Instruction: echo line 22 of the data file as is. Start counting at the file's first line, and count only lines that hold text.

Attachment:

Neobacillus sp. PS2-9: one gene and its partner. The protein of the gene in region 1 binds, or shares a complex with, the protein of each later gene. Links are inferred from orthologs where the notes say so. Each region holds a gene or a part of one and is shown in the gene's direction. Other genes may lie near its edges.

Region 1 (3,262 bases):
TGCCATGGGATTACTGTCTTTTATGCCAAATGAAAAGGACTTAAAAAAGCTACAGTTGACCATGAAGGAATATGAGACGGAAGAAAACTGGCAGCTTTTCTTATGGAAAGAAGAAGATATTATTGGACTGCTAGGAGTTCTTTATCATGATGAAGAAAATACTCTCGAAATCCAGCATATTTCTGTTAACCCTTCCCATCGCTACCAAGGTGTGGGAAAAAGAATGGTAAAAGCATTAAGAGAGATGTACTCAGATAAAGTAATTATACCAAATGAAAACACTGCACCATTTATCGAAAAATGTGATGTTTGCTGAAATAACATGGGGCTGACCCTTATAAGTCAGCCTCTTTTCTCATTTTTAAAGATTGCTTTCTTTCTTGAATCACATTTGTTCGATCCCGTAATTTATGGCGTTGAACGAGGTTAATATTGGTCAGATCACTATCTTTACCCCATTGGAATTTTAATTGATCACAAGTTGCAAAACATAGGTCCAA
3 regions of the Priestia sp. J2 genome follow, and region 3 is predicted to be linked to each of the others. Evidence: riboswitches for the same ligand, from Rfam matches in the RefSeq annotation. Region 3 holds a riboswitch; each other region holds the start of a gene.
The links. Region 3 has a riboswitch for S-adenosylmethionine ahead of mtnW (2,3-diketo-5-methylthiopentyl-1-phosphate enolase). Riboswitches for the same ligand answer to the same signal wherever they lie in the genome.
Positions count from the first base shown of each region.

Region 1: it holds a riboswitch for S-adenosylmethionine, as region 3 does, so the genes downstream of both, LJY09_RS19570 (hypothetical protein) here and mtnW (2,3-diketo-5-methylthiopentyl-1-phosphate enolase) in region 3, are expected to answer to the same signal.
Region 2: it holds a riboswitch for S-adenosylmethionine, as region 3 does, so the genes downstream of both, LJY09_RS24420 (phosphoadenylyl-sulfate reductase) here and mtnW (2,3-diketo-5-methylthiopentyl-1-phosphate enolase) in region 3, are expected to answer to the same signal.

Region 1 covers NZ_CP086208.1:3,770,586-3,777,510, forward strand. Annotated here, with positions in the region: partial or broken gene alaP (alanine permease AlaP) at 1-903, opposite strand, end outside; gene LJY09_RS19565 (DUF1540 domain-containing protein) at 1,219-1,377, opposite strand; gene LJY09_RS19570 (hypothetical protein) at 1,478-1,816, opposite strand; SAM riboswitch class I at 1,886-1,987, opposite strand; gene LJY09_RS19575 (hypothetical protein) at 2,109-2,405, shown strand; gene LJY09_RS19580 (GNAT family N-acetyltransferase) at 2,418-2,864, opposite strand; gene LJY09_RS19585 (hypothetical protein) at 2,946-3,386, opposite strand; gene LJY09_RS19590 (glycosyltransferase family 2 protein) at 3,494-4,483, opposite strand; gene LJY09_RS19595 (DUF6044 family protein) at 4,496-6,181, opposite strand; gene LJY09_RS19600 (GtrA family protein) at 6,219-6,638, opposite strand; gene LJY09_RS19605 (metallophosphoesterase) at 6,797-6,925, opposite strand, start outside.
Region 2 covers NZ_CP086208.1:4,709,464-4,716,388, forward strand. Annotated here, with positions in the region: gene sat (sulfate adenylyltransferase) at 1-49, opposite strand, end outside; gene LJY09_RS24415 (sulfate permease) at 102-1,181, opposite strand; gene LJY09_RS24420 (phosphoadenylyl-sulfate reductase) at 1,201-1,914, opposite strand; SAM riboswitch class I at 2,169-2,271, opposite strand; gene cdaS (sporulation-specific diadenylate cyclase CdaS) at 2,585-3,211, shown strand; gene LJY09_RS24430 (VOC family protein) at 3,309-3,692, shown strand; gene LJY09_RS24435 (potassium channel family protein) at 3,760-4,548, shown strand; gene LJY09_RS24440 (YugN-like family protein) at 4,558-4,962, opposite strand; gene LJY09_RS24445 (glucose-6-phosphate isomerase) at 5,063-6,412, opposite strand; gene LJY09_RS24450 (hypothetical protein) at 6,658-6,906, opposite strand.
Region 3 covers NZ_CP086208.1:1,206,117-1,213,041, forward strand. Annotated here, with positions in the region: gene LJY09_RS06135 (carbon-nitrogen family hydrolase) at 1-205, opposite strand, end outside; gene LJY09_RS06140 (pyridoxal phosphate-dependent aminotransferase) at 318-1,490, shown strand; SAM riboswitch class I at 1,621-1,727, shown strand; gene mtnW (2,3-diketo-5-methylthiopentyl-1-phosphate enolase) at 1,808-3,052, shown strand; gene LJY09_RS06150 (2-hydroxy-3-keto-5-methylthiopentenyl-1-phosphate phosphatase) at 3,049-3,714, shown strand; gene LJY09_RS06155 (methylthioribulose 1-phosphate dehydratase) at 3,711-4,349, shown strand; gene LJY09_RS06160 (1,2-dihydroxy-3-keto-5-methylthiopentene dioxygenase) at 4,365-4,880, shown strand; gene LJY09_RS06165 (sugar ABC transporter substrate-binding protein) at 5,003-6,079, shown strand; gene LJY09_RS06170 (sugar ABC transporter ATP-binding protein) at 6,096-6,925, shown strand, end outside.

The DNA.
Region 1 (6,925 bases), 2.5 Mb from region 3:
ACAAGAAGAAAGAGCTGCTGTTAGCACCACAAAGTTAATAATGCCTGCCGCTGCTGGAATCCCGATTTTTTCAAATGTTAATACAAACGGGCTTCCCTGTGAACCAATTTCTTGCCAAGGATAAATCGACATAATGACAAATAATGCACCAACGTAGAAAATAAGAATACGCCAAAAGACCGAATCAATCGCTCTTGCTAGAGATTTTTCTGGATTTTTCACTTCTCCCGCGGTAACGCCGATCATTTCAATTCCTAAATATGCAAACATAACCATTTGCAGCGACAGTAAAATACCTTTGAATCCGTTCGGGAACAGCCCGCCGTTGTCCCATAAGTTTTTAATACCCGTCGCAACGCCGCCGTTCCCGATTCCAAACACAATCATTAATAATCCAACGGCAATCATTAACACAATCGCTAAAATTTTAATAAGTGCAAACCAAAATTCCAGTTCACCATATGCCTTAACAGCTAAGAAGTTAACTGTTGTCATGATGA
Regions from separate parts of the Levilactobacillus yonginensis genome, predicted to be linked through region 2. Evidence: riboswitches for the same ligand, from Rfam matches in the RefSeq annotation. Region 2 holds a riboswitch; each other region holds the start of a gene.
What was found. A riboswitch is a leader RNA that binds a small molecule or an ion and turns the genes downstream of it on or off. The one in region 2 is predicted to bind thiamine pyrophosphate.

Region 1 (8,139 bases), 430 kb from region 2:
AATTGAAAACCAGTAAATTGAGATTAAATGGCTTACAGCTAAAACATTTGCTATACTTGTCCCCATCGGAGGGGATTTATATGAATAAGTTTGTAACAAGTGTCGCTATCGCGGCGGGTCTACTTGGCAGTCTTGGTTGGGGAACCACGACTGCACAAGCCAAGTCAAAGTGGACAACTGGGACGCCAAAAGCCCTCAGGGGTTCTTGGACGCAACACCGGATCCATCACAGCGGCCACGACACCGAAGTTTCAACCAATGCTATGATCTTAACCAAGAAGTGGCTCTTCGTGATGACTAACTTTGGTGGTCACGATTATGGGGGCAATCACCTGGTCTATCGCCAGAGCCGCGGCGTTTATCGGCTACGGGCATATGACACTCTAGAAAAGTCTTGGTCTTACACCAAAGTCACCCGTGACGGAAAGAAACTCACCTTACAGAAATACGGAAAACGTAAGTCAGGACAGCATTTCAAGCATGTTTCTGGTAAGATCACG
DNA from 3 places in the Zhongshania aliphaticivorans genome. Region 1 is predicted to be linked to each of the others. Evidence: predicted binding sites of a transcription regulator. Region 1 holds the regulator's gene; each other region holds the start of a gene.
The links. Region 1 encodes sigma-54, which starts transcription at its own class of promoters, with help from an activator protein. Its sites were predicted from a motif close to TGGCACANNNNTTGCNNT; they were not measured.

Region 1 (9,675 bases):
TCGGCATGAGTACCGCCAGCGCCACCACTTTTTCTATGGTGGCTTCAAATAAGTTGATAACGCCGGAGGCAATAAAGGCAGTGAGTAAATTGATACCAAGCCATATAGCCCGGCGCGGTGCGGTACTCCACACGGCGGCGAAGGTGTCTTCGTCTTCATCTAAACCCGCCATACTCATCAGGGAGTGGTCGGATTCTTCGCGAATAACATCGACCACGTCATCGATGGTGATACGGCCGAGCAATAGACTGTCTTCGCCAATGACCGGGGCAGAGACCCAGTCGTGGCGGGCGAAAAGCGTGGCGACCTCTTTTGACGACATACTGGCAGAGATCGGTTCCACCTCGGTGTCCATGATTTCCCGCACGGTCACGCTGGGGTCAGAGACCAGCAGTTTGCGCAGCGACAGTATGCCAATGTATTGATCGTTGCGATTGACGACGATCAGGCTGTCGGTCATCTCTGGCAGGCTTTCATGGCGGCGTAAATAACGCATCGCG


TCGGCATGAGTACCGCCAGCGCCACCACTTTTTCTATGGTGGCTTCAAATAAGTTGATAACGCCGGAGGCAATAAAGGCAGTGAGTAAATTGATACCAAGCCATATAGCCCGGCGCGGTGCGGTACTCCACACGGCGGCGAAGGTGTCTTCGTCTTCATCTAAACCCGCCATACTCATCAGGGAGTGGTCGGATTCTTCGCGAATAACATCGACCACGTCATCGATGGTGATACGGCCGAGCAATAGACTGTCTTCGCCAATGACCGGGGCAGAGACCCAGTCGTGGCGGGCGAAAAGCGTGGCGACCTCTTTTGACGACATACTGGCAGAGATCGGTTCCACCTCGGTGTCCATGATTTCCCGCACGGTCACGCTGGGGTCAGAGACCAGCAGTTTGCGCAGCGACAGTATGCCAATGTATTGATCGTTGCGATTGACGACGATCAGGCTGTCGGTCATCTCTGGCAGGCTTTCATGGCGGCGTAAATAACGCATCGCG